Joshua and Jesus: And the Walls Came Tumbling Down
Jun 11, 2023 679
Have you heard about Joshua and Jesus?
Even if you don’t go to church regularly now, you might perhaps remember the story of Joshua and Jericho from when you were a child. It’s a rollicking good story, with the people of God facing an impossible situation, and God coming to their help in a really dramatic way!
But what you might not have realised is that the story isn’t really about the city of Jericho or about Joshua – at least not the Joshua in the Old Testament.
You see, the well-known name “Jesus” is the same as the Hebrew name “Joshua.” Both versions of this name are just the English versions of the original names in Greek and Hebrew. The name “Jesus” is the Greek version of the Hebrew name “Joshua.” You might not have realised that Jesus is in the Old Testament, but he is!
In fact, the name Jesus means, “Jehovah is salvation.” As the angel said to Mary,
“you are to give him the name Jesus, because he will save his people from their sins” (Matt 1:21.)
In the Old Testament, Joshua also saved his people, not from their sins, but from their enemies, the Canaanites. The key act through which Joshua saved his people was by bringing them into the Promised Land and conquering the city of Jericho to do so.
The Story of Joshua is Actually the Story of Jesus
We also have a promised land to look forward to:
But in keeping with his promise we are looking forward to a new heaven and a new earth, where righteousness dwells (2 Pet 3:13.)
We also have strongholds of evil to conquer before we get there:
The weapons we fight with are not the weapons of the world. On the contrary, they have divine power to demolish strongholds (2 Cor 3:5).
The one who goes before us and leads us is the true Joshua, who,
having disarmed the powers and authorities… made a public spectacle of them, triumphing over them by the cross (Col 2:15.)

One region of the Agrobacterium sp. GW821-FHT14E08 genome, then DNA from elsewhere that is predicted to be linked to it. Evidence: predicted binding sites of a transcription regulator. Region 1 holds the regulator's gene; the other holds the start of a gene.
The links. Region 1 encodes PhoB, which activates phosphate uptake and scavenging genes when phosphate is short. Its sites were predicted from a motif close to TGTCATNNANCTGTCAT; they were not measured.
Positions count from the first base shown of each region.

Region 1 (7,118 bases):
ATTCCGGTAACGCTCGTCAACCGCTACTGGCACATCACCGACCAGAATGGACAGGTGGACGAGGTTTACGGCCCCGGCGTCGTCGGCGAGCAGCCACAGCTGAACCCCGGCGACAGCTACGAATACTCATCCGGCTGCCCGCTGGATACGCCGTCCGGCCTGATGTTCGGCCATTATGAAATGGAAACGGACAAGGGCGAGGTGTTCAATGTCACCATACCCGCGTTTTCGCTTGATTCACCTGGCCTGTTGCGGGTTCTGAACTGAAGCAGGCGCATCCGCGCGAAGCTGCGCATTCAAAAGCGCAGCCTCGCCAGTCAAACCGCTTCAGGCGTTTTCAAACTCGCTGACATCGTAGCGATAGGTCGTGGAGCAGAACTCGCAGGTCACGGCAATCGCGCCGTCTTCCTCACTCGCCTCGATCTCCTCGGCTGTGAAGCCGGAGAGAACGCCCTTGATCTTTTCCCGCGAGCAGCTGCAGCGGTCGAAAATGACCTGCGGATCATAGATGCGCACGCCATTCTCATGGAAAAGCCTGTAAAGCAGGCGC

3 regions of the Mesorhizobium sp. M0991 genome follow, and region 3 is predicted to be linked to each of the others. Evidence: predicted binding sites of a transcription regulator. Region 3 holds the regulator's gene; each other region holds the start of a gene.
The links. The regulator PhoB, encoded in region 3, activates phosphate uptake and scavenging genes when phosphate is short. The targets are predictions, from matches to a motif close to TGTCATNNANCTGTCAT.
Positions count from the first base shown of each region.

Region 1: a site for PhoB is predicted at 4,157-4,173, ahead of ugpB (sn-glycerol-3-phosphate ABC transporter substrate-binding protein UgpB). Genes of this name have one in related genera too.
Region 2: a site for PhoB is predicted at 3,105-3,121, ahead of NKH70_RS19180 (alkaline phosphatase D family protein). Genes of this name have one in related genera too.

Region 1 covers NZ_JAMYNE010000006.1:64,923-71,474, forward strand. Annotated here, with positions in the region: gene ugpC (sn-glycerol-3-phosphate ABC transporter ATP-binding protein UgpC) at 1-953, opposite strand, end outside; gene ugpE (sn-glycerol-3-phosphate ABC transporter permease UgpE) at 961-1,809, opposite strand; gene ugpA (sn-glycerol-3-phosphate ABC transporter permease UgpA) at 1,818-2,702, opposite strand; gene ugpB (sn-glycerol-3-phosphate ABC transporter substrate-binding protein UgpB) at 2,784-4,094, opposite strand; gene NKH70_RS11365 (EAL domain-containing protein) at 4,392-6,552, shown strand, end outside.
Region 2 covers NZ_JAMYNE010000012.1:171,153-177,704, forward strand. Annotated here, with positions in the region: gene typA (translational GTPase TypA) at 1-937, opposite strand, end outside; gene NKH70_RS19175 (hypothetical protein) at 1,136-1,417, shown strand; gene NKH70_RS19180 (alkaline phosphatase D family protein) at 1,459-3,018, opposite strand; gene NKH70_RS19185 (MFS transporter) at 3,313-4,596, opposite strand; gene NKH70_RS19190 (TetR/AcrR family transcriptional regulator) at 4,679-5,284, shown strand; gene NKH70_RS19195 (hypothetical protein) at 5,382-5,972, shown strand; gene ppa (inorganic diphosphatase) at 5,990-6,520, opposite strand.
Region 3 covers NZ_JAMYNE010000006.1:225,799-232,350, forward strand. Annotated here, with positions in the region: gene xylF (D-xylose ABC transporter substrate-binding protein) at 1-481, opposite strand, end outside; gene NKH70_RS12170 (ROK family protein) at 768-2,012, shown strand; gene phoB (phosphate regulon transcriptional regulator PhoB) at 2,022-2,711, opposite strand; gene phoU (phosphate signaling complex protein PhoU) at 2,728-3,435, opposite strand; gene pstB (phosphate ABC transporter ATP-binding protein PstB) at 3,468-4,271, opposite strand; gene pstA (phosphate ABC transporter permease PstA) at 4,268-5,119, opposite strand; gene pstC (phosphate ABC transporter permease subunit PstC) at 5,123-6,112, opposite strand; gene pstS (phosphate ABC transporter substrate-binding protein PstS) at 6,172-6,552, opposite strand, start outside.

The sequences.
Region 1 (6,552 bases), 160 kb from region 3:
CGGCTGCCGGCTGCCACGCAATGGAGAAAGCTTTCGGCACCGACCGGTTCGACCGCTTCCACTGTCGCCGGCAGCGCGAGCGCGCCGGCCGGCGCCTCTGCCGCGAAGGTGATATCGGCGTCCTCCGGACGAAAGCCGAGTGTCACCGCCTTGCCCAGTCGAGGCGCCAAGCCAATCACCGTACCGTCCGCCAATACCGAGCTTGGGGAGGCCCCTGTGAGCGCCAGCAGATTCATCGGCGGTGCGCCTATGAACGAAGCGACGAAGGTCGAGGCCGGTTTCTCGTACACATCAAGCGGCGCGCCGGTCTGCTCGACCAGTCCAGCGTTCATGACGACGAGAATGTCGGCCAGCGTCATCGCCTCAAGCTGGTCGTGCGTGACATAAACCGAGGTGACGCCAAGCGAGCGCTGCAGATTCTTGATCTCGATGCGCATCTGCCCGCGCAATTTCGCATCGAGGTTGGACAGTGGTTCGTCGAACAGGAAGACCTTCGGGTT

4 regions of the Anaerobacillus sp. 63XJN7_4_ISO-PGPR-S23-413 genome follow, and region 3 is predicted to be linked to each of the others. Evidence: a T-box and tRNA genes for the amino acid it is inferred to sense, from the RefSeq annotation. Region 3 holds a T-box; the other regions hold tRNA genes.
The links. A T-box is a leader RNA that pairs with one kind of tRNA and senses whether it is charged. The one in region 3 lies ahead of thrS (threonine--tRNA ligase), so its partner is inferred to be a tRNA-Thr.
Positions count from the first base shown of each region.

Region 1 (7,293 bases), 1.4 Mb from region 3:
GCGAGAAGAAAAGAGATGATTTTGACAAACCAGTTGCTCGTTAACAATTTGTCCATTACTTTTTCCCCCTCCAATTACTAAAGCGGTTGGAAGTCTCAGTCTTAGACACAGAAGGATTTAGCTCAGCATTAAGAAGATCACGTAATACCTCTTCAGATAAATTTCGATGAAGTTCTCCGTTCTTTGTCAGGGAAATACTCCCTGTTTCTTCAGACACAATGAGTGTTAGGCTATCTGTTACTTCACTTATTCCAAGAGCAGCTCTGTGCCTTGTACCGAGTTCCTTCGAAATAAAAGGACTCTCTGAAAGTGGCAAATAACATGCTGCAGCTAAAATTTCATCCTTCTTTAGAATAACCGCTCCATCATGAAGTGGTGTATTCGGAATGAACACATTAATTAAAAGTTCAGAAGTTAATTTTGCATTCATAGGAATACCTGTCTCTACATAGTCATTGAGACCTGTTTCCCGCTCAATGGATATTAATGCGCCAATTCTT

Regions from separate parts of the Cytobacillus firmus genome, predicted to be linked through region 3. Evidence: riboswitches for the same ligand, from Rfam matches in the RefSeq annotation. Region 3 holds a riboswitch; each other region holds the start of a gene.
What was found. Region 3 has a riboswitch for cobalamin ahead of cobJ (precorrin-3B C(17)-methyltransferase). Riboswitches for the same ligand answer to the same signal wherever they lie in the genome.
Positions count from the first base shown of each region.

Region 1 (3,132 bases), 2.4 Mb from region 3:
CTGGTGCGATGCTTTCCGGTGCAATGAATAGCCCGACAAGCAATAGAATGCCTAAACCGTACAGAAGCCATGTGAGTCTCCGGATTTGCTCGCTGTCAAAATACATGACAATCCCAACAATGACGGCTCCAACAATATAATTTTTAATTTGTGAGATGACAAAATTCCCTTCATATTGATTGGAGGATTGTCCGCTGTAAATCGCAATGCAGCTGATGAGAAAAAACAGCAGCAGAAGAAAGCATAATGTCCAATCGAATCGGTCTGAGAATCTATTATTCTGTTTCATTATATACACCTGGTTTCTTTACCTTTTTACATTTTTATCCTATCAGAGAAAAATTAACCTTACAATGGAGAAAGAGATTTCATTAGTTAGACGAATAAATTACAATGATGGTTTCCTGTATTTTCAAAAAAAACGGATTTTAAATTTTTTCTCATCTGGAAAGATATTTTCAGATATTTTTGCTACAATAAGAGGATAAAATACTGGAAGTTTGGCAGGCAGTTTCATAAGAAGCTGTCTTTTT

Something that you might not know, and which is very significant, is that Joshua’s crossing of the Jordan to begin his conquest of the Promised Land, and the baptism of Jesus to begin his ministry, occurred at the same spot. This was on the Jordan River, just opposite Jericho.
Today this place is known as Qasr el Yahud. There are many places claimed to be the baptismal site of Jesus in Israel and Jordan, however many of them have been designated as such for touristic or political reasons. However, the oldest and most traditional site for the baptism of Jesus is Qasr el Yahud, about 3.3 km east of Highway 90, opposite Jericho.
Jesus is Still Demolishing the Walls of Pain and the Barriers that Divide in the Lives of People Today
It was here, right where the first Joshua crossed over to conquer the promised land for God’s children, that the second Joshua also crossed over to conquer eternity for us all. The baptism marks the point in time when Jesus left behind his “ordinary” life as a carpenter in Nazareth and commenced his ministry.
Jesus, the one in whom God dwelt fully, went before the people to conquer the land for them. In the same way, in the time of Joshua, the priests carried the ark, where the presence of God dwelt, across the river, before the people. When Joshua had crossed the Jordan, God honoured him before the people, and Joshua appointed twelve men to lay down an altar of twelve stones as a memorial of what God had done. In the same way, after Jesus had crossed the Jordan and commenced his ministry, he selected twelve men who would become foundation stones in his living temple (Eph. 2:20.).
Just as the first Joshua brought down the walls of Jericho, the second Joshua brought down the strongholds of death and sin, and vanquished them completely. You can read in Joshua 6:20 how the walls of Jericho came down when the people gave a “loud shout,” and Matt. 27:50 tells us that Jesus died, with a “loud cry”. It was that cry that announced our victory.
It is amazing to see how these two crossings of the Jordan River, approximately 1,500 years apart, mirror each other so clearly. That’s because the first Joshua pointed to the second Joshua (Jesus.) It illustrates how, in the end, just as Jesus said, the whole of the Bible points to him.
The good news is that Jesus is still demolishing the walls of pain and the barriers that divide in the lives of people today. He can do that for you too!
– Eliezer Gonzalez